Enterprising schemes wow project judges

PUBLISHED: 17:20 02 April 2015 | UPDATED: 17:20 02 April 2015


Primary school pupils have proven their skills in business at the conclusion of a young enterprise project.

The Enterprising Futures project was funded by a £10,000 grant from Devon County Council, and delivered by the business department at Exmouth Community College.

It has seen pupils at Exeter Road, Marpool, St Peter’s Budleigh, Lympstone and Bassetts Farm primary schools setting up and running their own businesses, support by school staff and post-16 students from the college.

It concluded with a celebration day held at the college, for which pupils had to prepare a business report, and set out a trade stand to tell their story.

They had a number of interviews at these stands with the judging panel, before giving a formal presentation to the assembled crowd of fellow pupils, parents, governors, teachers, post-16 students, and various members of the local business and political community, including Exmouth mayor Bill Nash.

The judging panel of Gary Nichols, of Optimise 4, Victoria Gage, of Devon County Council, Ian McQueen, Chairman of Exmouth Chamber of Commerce, Nigel Wilkinson, of WNW Digital, Col Hancock, of Young Enterprise, and Steven Hawkins, of RBS/Natwest, had a very difficult task in selecting the winners, but eventually chose St Peter’s as the overall winner, with each of the other schools picking up at least one category award.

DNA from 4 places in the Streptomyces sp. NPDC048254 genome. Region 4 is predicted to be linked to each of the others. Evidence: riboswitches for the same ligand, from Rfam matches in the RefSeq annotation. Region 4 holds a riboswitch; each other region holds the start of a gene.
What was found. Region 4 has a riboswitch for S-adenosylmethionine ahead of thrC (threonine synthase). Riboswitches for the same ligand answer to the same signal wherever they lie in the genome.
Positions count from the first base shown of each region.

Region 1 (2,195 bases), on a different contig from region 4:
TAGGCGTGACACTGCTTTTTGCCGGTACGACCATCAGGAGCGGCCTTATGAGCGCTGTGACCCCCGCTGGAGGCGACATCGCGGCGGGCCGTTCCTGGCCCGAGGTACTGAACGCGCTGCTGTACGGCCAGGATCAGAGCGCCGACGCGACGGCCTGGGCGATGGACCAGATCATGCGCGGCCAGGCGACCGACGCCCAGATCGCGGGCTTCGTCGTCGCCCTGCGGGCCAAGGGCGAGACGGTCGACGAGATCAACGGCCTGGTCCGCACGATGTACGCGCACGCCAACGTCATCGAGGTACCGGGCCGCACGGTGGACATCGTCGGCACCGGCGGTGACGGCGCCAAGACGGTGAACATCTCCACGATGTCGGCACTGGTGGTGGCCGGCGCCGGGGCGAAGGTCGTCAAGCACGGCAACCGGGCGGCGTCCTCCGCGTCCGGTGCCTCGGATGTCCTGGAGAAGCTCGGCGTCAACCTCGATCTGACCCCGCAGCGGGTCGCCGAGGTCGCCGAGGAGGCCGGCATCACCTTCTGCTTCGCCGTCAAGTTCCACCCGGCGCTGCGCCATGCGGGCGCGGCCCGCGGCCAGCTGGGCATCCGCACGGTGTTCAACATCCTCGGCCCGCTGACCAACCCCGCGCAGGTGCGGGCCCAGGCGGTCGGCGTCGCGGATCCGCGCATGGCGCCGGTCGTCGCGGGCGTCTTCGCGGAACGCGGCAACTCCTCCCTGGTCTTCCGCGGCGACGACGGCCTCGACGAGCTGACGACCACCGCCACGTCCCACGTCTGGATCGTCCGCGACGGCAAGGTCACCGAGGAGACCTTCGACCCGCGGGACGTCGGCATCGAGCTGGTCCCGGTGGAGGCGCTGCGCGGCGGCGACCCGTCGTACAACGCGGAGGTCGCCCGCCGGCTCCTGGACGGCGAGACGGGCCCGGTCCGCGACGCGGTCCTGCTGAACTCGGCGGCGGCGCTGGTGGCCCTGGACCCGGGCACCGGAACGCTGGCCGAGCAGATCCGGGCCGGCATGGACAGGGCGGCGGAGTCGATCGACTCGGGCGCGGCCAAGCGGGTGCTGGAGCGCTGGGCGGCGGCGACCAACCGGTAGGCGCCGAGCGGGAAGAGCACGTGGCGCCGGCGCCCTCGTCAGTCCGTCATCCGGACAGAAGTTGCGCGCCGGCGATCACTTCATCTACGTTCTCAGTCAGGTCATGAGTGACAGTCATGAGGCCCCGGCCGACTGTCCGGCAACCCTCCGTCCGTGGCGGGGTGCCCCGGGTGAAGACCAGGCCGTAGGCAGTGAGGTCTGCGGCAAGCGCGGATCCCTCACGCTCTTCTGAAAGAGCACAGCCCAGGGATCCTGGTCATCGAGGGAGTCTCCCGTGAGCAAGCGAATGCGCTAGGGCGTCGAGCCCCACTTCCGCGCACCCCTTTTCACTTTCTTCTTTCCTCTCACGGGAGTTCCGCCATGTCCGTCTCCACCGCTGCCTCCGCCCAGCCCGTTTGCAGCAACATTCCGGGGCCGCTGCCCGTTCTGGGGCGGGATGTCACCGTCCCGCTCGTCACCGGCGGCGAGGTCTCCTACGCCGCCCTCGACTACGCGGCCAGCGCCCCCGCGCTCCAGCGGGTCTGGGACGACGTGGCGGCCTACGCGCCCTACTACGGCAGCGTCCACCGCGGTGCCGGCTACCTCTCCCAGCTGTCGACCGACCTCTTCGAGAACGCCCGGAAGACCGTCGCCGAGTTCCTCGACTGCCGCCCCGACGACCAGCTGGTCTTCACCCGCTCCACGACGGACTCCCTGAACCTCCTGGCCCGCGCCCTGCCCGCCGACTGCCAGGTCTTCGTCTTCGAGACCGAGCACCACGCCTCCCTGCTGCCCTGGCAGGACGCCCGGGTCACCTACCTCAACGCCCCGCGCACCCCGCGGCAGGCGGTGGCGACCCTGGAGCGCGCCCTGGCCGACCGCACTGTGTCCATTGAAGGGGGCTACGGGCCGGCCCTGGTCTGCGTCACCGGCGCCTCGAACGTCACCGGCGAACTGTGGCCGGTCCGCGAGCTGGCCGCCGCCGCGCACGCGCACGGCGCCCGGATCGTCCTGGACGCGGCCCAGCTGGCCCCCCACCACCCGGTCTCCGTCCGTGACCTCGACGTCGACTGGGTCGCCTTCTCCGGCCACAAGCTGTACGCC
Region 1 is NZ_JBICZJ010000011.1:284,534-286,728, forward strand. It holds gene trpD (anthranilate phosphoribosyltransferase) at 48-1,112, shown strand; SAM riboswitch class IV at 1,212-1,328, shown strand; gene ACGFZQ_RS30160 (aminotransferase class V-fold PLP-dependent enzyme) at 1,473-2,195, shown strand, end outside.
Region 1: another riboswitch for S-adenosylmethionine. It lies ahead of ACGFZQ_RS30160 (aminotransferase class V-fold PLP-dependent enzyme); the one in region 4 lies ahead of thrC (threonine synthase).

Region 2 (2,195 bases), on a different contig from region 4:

It was then left to the judges, together with college principal Tony Alexander, to present the awards and prizes to the winning teams.

A college spokesman said the next stage in the project would be to get more local schools involved by establishing an Exmouth Enterprise Education board in the summer term, intended to further strengthen the links between education and the local business community.

If you value what this story gives you, please consider supporting the Exmouth Journal. Click the link in the orange box above for details.

Become a supporter

This newspaper has been a central part of community life for many years. Our industry faces testing times, which is why we're asking for your support. Every contribution will help us continue to produce local journalism that makes a measurable difference to our community.

Latest from the Exmouth Journal